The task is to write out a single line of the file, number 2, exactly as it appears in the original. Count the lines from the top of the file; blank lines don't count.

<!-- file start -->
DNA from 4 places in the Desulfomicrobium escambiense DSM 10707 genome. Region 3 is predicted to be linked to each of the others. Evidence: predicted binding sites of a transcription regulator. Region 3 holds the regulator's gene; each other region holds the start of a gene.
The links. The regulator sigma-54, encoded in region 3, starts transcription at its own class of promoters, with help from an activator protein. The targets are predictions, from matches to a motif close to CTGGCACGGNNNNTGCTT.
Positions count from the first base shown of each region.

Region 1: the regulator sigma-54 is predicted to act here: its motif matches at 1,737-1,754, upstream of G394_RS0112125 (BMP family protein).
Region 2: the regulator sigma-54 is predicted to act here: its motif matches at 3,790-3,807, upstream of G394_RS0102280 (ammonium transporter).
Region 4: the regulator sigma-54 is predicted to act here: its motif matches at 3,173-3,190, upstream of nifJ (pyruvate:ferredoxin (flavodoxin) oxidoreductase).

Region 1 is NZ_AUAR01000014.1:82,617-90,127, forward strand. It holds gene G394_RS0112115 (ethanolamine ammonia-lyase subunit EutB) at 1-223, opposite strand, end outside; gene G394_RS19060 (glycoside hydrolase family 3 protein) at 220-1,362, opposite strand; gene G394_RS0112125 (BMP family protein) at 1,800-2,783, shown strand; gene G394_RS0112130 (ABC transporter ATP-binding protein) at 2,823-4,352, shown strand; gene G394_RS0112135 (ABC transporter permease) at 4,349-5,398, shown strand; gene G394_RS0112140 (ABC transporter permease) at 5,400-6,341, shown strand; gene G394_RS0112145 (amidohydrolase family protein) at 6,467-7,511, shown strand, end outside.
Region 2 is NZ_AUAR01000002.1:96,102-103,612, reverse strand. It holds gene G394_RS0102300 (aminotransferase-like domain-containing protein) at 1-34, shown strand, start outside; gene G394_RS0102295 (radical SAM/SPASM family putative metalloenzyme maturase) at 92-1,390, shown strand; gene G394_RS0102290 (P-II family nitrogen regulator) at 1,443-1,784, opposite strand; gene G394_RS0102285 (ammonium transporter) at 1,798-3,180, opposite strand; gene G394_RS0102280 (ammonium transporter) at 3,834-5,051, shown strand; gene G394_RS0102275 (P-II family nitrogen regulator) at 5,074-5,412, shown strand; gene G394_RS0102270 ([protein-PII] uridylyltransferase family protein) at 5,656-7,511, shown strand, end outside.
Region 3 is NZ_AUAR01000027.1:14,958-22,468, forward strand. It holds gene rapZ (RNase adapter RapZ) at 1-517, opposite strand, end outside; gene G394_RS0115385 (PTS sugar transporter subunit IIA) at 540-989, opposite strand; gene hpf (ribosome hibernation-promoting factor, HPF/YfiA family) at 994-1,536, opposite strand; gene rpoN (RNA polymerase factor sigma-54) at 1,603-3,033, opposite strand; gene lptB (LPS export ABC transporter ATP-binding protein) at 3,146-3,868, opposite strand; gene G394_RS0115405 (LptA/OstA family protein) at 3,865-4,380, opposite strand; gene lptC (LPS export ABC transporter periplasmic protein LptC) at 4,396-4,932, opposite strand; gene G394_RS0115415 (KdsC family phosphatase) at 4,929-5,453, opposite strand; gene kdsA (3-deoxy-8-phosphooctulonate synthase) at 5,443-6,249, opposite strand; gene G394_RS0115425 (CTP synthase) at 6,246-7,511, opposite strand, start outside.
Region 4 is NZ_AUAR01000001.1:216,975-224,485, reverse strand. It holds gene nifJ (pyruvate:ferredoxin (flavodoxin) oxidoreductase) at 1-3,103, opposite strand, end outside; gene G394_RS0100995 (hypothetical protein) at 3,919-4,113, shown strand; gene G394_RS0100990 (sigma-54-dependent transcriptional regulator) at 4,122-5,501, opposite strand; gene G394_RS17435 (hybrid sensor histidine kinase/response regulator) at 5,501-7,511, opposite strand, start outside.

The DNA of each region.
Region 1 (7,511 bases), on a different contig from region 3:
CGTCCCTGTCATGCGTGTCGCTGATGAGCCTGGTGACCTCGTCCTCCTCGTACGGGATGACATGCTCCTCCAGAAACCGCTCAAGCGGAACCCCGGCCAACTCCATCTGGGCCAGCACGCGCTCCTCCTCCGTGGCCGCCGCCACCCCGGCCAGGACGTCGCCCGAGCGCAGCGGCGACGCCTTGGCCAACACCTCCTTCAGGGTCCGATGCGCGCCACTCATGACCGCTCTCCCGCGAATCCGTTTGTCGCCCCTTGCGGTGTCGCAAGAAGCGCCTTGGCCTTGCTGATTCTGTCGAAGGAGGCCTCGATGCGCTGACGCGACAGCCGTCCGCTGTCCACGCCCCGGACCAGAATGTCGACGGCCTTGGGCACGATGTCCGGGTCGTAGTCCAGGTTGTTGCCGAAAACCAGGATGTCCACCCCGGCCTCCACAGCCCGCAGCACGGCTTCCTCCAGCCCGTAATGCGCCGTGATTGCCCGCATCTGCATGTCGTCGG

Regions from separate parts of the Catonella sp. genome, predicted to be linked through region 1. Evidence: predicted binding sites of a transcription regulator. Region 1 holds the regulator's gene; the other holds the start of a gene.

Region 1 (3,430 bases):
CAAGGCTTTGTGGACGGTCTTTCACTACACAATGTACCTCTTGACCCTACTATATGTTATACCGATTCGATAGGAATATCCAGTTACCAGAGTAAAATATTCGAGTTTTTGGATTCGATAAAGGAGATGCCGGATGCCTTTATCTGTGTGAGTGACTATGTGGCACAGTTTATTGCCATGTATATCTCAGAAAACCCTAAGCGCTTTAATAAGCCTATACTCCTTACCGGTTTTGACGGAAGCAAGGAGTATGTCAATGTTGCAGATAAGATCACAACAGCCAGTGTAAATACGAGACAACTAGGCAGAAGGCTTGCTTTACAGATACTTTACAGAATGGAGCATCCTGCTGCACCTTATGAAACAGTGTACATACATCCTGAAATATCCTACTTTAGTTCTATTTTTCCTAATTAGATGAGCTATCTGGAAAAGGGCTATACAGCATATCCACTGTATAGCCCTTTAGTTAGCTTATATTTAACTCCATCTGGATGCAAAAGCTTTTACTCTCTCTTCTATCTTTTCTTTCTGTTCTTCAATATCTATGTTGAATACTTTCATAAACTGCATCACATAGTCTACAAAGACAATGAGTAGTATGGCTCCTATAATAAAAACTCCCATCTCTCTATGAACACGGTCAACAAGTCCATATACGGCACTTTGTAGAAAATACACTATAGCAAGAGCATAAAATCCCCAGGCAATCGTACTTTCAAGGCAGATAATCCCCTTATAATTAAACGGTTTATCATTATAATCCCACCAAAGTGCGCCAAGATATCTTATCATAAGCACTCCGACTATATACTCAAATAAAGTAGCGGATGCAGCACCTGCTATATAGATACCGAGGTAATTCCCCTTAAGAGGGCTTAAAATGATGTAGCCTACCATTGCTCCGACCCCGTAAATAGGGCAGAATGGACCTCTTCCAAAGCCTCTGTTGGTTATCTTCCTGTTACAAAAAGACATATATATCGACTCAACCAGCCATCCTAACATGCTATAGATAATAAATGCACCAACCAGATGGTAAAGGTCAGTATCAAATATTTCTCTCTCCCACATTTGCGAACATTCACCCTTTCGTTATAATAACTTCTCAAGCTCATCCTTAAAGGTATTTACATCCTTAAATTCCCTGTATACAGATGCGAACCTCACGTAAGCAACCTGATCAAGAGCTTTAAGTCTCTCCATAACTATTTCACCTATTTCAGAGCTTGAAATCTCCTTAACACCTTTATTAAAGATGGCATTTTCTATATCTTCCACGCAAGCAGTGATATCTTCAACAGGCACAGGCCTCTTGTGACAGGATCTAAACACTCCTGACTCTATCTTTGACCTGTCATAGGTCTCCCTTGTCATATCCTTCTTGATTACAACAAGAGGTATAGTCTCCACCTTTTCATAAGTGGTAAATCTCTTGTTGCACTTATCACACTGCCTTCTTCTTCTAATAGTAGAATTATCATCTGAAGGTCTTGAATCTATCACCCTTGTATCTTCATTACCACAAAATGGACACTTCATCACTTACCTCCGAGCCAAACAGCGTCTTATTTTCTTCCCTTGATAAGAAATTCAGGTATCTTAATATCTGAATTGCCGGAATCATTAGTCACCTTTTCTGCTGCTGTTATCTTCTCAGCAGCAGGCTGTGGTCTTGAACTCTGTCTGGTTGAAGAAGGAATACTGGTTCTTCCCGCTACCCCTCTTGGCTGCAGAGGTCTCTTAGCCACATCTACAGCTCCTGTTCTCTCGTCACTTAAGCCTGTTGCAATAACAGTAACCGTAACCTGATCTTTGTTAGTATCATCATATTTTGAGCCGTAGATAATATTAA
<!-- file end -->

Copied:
The links. The regulator sigma-54, encoded in region 3, starts transcription at its own class of promoters, with help from an activator protein. The targets are predictions, from matches to a motif close to CTGGCACGGNNNNTGCTT.